There are channels which were created in the fields demarcated in form of plots. 
When a farmer’s garden is in need of water especially after planting, he/she just diverts water from the main channel to his/her garden. 
When a farmer’s garden is irrigated fully, then he/she directs it to another farmer’s garden. 
Water is sometimes rationed in sessions that is; when it’s not enough especially during the dry seasons.
 In other areas farmers lost plantations of maize due to drought but in Mubuku, farmers have been able to harvest something because of the irrigation
High value of land
Because of this water facility, land in Mubuku is like a commercial building in major urban areas as farmers compete for the existing plots/blocks linked to the water system by hiking the rent fees. 
The land in Mubuku was designated specifically for different agriculture activities. And there is no piece of land that is left unutilized as farmers plant crops in the boundaries to act as boundary marks.
“It’s not a guarantee that when you plant there this season, the next season you will plant there again because the landlords go with somebody who offers the highest rent,” narrates Muhindo.
Two acres of land are hired at a cost of between shs250,000-shs400, 000= depending on what the farmer is going to plant there. 
This competition has led some farmers to drop out from farming because of the competition. 
But Muhindo says if the water for irrigation could be extended to other neighboring areas, it would help and bring more farmers on board.
 Women sorting out maize at the cooperative's stores
Because Mubuku enjoys the monopoly of irrigation scheme in the region, market is not a problem. 
They sell their produce to businessmen throughout all the towns in the country. They also export to countries like Democratic Republic of Congo, Rwanda and Southern Sudan. 
The farmers also have a tender to supply seeds to countries like Sudan, Kenya, and Tanzania among others. Some farmers get inputs like fertilizer, pesticides from organizations different companies which they pay later at the time of harvest whereby the same companies buy from them but at a price dictated by farmers.
At the end of a season, the farmers collect their produce together which they store at the cooperative’s stores and the cooperative later helps them to look for market and negotiate for better prices. 
At the stores, the place is busy whereby women, men, youth and children are all engaged in different activities. 
There is no waste at this place to the extent that women and children with problems of fire wood at home line up to get emikongororo (maize remains) which they take home to use as fuel/firewood to prepare food.
Farmers’ reactions on renovations  
Although farmers are happy with the renovations, some are not satisfied with the manner in which the scheme has been renovated. Some farmers said many things which were part of the scheme have been left out.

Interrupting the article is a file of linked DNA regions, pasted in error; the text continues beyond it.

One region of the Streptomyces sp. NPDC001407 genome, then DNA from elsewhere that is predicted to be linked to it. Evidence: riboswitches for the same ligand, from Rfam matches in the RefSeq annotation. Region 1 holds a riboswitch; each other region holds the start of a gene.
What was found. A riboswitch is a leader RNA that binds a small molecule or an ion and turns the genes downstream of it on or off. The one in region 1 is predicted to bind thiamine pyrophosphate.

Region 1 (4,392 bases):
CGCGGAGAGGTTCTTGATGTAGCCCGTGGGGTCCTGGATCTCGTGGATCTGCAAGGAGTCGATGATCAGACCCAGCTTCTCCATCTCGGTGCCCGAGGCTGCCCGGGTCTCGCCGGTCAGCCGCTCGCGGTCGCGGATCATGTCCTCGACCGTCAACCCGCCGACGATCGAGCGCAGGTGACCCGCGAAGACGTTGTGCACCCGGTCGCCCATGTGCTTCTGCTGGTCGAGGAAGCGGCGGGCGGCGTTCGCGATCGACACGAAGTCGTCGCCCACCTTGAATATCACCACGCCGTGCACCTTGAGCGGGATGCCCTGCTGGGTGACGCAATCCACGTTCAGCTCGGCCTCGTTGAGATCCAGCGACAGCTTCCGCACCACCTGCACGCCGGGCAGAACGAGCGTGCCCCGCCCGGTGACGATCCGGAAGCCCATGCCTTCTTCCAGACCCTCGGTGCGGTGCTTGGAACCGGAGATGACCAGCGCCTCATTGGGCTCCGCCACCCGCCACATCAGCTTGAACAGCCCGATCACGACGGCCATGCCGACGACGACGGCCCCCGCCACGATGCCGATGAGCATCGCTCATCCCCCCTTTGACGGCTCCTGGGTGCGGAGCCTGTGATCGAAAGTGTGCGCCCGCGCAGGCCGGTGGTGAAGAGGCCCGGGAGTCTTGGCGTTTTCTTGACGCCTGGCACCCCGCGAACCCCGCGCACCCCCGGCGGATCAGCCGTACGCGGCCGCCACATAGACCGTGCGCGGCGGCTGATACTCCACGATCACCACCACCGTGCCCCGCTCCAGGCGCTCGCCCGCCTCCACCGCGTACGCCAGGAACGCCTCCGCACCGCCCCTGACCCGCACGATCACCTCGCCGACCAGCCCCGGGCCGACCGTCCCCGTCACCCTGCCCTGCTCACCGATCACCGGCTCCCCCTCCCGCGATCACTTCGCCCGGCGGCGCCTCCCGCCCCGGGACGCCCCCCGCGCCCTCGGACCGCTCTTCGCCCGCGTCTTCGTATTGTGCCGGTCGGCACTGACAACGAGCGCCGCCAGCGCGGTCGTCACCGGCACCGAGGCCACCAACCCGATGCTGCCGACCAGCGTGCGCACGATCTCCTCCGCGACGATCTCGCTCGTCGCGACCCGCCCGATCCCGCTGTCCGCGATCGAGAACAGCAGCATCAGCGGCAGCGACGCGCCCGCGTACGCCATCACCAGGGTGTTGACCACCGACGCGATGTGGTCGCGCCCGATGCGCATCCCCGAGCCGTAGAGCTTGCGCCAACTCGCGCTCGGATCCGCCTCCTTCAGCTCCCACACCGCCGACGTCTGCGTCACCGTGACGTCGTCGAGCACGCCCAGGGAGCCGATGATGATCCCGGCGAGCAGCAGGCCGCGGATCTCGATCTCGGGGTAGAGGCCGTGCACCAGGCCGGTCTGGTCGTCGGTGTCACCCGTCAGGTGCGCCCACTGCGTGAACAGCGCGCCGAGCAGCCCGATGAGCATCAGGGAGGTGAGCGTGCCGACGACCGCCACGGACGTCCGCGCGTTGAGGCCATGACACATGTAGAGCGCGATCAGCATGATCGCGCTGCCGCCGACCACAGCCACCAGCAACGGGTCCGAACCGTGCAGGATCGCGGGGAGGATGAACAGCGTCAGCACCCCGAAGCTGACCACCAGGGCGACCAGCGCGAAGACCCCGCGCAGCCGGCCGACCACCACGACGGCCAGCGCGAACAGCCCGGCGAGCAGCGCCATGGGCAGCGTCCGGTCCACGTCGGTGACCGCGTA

“For roads and drainages, they have not been done up to the required standards,” commented a farmer. “We thought government would renovate the stores instead of renovating offices first,” said Sam Turyahikayo an elder in the area. 
Apart from one office building which has been renovated, the rest buildings are dilapidated, abandoned and idle. Farmers continue to use the dilapidated stores for their produce storage. 
 Issues of climate change have started to impact on the scheme negatively. During the dry season water fluctuates and this has started to hinder production. 
“There is no weather station here and we don’t know what is likely to happen,” noted one farmer. 
The population in the area has also increased and some people have taken it as their permanent homes yet the arrangement was to farm and go back to their homes. 
The heavy rains coupled with vagaries like floods which recently ravaged Kasese also leaves the water channels silted. The farmers also further complain of lack of cold room/cold chain to help them store and transport their produce. 
Several farmers have benefited in different ways as Bagamuhunda explains; “We have food, we have stable incomes to cater for things like school fees and other needs and through Mubuku we have been able to sustain our families and feeding the country.”
Appeal to government
The farmers are appealing to government to expand the irrigation scheme to cater for more farmers like those in cotton growing in Nyakatonzi area. 
“The volume of water is very low yet the need for irrigation is increasing,” Bagamuhunda lamented. 
They would also like government to intervene and help them on the issue of inputs especially on the cost of fertilizer, cold room/cold chain. 
This report was produced with the support of the African Story Challenge@African Media Initiative


Are community irrigation schemes bearing dividends? Mubuku scheme performs below capacity…

More From The Author